Norman had already been to the area but I was following his routes, on my own. He was very excited on the phone before I left and sent me pages of notes on interesting places and people to visit. As soon as I arrived I realised black & white was the only way to shoot this story.. to give it the sense of being the last days of an earlier time. The story in the magazine, which I shot in about a week, ran over 15 pages and was later taken up by lots of other magazines including Life in the USA. The grainy BW images suddenly looked exotic against the sea of slicker colour lifestyle pieces that filled the magazines: they had a raw, melodramatic, ‘other’ quality perfectly reflecting a rapidly disappearing way of life.
By chance during the last few weeks I have been looking through the work for a small book and was astonished to see first, just how blurred and contrasty so many pictures were, and secondly, how at the time of editing and submitting the images, I was so looking for the ‘money shot’ …magazine melodrama and double page spreads… that I had missed the quieter, more story-telling images that have emerged to the older me after four decades. Here are these new re-discovered images.
Q : Any final thoughts on the subject, how have your views of photography matured over the years?
A : I was probably more pushy when I was young. I really wanted to change the world and believed photography could do it. I was less worried about photographing strangers in the street, bobbing and diving, believing I was invisible. Things have changed through the growth of the internet, the world has shrunk, there is more concern about how the pictures will be used.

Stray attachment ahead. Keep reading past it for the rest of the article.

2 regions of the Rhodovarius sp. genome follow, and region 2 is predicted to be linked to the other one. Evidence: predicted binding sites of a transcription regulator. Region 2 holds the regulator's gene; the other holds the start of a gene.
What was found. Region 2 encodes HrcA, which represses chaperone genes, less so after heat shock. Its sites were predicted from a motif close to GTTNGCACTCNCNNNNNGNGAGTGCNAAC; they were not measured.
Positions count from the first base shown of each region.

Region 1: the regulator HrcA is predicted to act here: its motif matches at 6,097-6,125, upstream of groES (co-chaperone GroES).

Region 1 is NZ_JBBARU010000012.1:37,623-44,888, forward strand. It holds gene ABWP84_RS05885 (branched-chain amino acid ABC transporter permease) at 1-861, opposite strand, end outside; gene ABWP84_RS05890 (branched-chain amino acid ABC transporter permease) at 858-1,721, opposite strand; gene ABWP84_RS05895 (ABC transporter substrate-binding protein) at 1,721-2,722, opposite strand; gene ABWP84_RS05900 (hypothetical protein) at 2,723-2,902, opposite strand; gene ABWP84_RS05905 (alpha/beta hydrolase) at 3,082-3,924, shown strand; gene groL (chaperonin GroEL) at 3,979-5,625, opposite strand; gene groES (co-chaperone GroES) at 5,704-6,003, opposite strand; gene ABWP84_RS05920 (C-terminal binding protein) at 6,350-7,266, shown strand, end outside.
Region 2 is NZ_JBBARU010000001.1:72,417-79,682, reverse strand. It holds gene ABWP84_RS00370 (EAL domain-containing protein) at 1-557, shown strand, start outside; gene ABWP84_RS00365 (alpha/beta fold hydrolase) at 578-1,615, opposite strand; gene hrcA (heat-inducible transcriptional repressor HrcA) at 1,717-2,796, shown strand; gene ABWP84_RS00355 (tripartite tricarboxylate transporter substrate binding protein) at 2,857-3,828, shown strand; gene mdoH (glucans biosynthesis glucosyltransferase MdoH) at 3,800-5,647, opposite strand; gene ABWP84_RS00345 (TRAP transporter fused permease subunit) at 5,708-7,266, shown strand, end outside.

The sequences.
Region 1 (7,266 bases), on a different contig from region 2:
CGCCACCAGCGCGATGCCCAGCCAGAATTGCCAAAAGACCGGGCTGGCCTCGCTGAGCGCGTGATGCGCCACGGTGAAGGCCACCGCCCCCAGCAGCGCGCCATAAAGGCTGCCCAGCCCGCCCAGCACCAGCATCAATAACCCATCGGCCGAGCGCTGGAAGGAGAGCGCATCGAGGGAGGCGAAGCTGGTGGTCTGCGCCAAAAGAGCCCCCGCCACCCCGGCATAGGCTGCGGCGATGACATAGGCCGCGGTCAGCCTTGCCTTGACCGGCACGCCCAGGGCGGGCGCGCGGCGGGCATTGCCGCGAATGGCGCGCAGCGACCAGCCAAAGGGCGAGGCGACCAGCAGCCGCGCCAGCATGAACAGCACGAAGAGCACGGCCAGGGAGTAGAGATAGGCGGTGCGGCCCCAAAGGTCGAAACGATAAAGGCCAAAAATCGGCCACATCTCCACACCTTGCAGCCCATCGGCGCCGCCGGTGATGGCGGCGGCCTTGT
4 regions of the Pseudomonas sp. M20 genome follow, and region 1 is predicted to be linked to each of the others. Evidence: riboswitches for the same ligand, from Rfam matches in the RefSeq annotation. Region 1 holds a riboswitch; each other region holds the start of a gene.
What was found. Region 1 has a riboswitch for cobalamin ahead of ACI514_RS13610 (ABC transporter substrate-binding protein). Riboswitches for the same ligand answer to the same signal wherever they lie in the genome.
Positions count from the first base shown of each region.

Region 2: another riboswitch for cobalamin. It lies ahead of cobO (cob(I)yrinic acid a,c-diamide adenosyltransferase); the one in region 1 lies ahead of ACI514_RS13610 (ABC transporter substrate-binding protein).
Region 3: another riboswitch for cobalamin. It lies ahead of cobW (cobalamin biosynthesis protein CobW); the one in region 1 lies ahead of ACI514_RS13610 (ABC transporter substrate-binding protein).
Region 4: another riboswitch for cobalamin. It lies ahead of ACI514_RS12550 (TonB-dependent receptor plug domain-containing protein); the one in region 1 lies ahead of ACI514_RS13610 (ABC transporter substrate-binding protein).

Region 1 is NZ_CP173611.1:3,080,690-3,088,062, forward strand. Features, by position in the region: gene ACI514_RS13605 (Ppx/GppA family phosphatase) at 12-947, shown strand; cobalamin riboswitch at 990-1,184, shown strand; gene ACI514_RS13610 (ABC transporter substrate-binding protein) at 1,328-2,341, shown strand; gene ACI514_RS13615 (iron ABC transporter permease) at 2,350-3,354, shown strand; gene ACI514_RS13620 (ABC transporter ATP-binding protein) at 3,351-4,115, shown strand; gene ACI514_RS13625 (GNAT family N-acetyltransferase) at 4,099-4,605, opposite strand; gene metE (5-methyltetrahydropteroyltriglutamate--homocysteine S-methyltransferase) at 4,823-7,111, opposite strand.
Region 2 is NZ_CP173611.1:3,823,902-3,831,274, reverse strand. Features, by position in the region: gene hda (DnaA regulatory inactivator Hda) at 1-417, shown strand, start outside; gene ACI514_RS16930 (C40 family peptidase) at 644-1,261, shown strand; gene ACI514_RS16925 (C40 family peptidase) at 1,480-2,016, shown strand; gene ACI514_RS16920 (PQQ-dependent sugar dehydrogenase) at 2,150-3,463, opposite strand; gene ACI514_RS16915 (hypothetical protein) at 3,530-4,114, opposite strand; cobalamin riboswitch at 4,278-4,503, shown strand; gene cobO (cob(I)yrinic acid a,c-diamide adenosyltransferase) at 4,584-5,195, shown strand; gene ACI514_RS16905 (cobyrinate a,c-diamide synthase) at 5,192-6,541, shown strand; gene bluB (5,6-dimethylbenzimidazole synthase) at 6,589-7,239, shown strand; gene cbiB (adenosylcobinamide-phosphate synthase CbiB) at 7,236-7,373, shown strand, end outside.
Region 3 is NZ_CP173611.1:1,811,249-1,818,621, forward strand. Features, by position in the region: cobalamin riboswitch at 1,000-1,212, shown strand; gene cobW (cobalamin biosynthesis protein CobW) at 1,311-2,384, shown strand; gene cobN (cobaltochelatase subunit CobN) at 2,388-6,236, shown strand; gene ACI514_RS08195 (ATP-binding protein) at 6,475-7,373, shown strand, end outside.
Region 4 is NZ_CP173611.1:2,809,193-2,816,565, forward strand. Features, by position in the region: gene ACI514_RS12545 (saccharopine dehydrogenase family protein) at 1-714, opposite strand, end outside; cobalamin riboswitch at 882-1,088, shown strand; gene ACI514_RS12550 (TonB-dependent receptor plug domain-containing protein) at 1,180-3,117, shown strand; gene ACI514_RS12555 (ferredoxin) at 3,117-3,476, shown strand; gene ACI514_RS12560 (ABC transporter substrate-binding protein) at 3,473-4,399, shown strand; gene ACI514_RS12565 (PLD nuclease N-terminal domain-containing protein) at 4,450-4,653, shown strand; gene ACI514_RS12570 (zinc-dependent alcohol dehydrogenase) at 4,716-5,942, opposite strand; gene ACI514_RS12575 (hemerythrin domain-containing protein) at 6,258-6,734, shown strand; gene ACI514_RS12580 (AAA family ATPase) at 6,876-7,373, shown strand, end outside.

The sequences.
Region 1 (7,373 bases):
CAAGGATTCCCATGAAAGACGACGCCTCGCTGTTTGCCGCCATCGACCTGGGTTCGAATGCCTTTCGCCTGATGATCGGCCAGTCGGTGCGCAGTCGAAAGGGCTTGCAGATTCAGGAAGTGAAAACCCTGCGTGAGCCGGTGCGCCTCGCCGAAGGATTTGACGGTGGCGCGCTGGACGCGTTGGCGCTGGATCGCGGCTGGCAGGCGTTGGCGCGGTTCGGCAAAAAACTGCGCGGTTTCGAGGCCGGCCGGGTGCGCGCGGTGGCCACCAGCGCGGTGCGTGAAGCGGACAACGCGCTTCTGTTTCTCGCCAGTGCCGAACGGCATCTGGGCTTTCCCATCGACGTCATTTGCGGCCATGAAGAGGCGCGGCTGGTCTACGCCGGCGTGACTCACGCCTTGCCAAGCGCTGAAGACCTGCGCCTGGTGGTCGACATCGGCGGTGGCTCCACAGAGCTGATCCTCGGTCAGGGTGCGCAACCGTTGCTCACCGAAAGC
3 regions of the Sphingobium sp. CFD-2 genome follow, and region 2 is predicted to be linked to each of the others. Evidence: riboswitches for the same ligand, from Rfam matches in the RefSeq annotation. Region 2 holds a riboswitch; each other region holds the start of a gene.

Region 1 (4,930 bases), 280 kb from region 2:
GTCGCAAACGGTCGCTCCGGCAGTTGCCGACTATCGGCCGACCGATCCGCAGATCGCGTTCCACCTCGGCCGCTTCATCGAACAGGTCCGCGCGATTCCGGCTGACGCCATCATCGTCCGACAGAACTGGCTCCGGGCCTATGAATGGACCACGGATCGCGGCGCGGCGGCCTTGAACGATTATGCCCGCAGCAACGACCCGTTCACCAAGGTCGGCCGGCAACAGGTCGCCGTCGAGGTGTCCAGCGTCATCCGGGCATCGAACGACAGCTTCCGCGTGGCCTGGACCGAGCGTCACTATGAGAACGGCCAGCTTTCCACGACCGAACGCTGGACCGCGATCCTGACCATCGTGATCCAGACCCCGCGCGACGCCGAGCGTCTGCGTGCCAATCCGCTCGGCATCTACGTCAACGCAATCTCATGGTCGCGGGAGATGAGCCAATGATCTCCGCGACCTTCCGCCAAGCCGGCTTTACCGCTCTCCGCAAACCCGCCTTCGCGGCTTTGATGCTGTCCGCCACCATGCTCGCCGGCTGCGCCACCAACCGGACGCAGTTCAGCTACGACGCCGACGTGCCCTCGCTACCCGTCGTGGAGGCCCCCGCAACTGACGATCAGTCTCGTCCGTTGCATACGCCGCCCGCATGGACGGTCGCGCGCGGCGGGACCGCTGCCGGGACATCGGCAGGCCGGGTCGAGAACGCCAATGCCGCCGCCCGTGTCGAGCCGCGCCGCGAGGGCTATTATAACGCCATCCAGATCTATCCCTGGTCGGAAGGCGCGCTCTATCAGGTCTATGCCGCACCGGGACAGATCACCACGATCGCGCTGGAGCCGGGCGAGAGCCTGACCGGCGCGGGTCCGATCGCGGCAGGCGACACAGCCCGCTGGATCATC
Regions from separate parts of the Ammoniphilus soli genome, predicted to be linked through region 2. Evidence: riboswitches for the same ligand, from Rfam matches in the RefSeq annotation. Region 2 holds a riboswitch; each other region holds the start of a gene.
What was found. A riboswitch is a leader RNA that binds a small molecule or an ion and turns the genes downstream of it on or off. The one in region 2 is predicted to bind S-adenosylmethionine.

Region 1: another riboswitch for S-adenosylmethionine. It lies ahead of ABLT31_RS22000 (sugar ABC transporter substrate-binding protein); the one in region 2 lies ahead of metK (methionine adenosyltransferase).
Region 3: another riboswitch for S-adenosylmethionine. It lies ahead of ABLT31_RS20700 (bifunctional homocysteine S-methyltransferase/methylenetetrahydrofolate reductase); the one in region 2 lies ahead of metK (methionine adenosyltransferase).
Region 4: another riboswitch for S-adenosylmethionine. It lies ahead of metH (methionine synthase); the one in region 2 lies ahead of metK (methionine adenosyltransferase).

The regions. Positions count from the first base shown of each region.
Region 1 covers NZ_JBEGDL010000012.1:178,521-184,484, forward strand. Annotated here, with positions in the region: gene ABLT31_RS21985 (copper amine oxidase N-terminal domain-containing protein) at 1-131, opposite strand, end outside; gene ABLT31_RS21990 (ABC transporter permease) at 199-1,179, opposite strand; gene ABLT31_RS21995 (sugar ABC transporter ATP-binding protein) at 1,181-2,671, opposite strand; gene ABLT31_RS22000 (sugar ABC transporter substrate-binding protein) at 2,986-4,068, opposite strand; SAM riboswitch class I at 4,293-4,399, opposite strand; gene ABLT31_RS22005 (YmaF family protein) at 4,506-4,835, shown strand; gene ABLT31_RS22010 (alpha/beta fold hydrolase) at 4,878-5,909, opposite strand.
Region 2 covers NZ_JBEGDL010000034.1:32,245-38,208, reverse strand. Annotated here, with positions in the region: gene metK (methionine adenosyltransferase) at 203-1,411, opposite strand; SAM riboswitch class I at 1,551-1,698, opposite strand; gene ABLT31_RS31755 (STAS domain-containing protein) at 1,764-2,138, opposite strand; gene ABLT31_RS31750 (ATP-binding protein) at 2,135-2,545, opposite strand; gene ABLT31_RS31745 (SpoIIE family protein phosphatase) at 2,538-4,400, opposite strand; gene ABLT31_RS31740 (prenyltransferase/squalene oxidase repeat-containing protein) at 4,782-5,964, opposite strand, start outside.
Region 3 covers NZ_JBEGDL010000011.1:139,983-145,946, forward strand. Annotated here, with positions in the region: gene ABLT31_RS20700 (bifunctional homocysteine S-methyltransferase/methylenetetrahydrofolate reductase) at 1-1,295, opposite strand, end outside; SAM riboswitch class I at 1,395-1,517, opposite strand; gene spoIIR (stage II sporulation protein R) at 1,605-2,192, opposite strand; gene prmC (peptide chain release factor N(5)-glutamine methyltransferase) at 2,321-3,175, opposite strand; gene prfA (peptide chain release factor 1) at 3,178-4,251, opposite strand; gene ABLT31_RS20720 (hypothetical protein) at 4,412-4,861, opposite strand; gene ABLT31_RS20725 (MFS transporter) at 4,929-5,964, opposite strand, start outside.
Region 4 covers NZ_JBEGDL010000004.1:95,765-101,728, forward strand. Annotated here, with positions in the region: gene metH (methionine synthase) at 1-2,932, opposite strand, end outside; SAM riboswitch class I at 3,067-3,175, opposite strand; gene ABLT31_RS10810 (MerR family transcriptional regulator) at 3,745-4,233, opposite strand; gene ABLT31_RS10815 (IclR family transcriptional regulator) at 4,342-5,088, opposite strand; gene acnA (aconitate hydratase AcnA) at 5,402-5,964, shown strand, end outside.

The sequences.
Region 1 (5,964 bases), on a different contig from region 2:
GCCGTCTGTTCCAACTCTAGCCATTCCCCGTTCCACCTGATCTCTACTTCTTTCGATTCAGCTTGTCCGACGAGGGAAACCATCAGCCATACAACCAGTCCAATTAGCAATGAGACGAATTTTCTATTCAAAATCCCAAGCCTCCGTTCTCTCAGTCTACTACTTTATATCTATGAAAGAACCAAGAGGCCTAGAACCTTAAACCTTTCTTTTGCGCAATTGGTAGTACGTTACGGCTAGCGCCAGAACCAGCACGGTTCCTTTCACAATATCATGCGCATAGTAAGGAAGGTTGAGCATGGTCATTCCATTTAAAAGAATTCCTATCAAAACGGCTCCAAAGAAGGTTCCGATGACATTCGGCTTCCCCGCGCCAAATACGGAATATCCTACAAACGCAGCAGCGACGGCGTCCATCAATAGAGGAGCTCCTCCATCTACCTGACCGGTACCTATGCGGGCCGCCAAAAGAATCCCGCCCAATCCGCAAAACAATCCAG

I think as I have got older I have just as much ambition. The difference is that when I was young the ambition was for success, fame, money, love, etc. whereas now it’s just to take great images (” just one more”!) and to be able to keep walking long enough to find them!
Barry is a true raconteur. His responses to my questions ran to twice the length I have extracted here ! So many wonderful anecdotes – such as lending his car to William Klein while on assignment in LA- that I have unfortunately had to leave out, for lack of space. His story shows that each photographer has their own journey to make, a mixture of talent, luck, chance encounters, perseverance. Creativity ebbs and flows, and each step along that path should be appreciated in its own right.